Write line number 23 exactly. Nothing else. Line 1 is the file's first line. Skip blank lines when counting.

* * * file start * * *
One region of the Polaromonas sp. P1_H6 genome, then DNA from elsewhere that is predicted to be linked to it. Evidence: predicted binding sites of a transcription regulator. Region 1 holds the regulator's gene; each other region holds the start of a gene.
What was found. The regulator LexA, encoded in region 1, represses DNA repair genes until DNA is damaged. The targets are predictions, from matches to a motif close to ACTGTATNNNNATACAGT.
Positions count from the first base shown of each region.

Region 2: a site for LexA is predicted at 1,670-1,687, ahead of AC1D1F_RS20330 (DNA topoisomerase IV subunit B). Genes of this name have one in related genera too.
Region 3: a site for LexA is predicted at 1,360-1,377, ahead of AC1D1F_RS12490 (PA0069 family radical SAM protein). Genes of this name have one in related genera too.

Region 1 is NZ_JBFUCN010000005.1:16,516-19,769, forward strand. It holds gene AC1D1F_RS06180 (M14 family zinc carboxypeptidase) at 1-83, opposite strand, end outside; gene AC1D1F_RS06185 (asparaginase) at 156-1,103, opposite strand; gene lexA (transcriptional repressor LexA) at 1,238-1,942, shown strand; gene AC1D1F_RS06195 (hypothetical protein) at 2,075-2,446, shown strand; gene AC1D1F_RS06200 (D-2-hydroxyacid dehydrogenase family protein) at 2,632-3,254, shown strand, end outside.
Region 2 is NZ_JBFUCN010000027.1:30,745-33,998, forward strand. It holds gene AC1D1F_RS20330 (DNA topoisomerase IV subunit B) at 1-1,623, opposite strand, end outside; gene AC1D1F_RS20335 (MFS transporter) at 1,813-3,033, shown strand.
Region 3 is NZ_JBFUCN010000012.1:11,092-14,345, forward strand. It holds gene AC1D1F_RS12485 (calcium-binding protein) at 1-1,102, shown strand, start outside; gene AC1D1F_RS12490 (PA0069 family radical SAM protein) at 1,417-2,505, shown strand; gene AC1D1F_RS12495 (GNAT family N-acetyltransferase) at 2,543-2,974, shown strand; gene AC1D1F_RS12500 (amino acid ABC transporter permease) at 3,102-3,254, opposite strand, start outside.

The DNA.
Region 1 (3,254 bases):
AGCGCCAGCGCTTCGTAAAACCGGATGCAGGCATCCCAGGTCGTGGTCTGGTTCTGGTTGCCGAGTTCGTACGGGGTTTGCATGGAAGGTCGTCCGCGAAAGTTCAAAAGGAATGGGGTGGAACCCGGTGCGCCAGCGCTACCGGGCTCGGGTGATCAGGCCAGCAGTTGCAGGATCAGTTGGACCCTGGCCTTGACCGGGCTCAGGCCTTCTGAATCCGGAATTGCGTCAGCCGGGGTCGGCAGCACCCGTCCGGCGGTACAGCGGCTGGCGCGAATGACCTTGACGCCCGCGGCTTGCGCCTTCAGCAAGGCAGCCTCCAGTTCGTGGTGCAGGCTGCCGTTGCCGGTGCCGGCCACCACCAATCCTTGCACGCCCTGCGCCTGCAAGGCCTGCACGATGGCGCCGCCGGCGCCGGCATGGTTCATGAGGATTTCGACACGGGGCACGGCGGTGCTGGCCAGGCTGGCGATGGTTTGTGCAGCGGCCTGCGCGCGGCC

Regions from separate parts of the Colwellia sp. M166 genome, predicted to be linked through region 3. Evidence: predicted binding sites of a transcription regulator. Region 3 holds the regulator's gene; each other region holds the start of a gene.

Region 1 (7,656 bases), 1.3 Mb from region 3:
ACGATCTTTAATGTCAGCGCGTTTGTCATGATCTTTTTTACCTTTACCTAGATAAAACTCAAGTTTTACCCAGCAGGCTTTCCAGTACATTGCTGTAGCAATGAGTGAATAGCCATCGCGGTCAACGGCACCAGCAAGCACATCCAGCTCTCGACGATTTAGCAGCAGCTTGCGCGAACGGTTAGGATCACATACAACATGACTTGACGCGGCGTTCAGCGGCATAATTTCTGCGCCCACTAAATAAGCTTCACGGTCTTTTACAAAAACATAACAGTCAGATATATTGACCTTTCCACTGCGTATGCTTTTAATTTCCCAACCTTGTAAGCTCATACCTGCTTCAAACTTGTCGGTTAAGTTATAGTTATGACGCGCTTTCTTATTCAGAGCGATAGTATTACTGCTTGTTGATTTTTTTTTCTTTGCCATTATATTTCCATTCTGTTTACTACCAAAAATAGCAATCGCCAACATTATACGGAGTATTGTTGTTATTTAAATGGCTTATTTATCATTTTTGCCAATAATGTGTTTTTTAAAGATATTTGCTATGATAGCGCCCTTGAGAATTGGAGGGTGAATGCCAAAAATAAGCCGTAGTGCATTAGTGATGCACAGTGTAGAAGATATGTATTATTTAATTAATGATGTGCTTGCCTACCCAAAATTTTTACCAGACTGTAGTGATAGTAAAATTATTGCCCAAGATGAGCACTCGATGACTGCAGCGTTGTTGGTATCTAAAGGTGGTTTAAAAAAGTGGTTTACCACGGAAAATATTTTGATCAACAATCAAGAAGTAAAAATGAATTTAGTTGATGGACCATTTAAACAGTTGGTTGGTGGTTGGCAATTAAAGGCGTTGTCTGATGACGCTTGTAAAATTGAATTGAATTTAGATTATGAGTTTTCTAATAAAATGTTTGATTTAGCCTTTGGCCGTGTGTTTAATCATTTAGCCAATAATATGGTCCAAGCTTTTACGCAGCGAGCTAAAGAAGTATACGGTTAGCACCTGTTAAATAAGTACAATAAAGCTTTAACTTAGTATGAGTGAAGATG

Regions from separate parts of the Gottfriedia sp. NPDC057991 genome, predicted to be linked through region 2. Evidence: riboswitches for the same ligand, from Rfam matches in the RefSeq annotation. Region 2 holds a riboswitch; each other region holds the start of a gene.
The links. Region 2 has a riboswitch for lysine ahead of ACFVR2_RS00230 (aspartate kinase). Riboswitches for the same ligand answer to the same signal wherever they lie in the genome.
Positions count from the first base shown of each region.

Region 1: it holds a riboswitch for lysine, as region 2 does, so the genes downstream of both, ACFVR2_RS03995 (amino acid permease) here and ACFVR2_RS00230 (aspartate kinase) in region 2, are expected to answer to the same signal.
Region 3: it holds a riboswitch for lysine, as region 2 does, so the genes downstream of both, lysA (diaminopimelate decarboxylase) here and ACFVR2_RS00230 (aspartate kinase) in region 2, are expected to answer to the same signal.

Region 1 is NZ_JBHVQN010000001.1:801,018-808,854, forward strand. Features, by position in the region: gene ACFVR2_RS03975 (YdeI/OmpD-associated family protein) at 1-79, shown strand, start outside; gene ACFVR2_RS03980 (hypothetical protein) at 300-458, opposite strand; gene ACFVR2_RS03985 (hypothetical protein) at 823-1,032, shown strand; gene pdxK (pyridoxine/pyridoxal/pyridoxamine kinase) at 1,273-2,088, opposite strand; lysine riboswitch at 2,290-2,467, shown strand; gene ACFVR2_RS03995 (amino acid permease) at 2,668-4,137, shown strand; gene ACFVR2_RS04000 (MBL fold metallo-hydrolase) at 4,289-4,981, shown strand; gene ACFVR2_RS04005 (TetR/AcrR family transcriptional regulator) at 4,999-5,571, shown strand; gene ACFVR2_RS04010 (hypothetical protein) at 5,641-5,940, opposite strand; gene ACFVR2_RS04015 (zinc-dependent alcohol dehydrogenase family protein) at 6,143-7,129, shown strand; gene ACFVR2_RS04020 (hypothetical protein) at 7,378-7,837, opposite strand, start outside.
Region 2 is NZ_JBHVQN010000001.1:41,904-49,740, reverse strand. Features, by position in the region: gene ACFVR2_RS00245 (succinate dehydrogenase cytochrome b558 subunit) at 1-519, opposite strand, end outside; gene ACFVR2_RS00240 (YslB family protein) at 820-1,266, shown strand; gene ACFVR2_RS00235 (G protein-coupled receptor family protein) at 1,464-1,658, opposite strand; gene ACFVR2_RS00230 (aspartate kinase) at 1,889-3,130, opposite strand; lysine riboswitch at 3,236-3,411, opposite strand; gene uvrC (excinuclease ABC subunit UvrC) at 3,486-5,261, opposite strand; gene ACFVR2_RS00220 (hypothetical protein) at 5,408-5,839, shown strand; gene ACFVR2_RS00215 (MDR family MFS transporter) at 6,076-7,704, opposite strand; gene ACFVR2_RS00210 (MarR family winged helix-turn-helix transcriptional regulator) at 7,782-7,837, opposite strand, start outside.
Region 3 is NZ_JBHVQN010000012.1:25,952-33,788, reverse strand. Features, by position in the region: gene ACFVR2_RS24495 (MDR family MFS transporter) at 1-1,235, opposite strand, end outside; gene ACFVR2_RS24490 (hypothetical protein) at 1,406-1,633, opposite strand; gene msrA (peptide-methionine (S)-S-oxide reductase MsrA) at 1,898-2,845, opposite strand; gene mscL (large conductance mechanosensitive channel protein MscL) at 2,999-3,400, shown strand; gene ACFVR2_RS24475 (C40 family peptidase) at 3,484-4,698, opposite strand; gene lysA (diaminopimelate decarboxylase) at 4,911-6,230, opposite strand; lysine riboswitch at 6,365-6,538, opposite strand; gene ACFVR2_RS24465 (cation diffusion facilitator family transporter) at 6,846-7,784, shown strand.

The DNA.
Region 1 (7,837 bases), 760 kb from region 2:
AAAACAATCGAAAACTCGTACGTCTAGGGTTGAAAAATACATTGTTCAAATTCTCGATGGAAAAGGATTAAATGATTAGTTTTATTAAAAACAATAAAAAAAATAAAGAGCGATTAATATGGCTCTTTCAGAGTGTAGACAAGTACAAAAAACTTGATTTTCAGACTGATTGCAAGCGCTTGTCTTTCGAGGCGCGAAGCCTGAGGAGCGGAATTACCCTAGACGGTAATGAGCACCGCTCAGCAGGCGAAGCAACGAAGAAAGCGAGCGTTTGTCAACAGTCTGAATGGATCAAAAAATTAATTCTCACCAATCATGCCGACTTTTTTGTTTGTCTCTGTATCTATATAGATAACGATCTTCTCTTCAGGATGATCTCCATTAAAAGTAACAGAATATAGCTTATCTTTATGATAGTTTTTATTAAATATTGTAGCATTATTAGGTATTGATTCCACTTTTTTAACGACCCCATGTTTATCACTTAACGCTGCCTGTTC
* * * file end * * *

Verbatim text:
The DNA.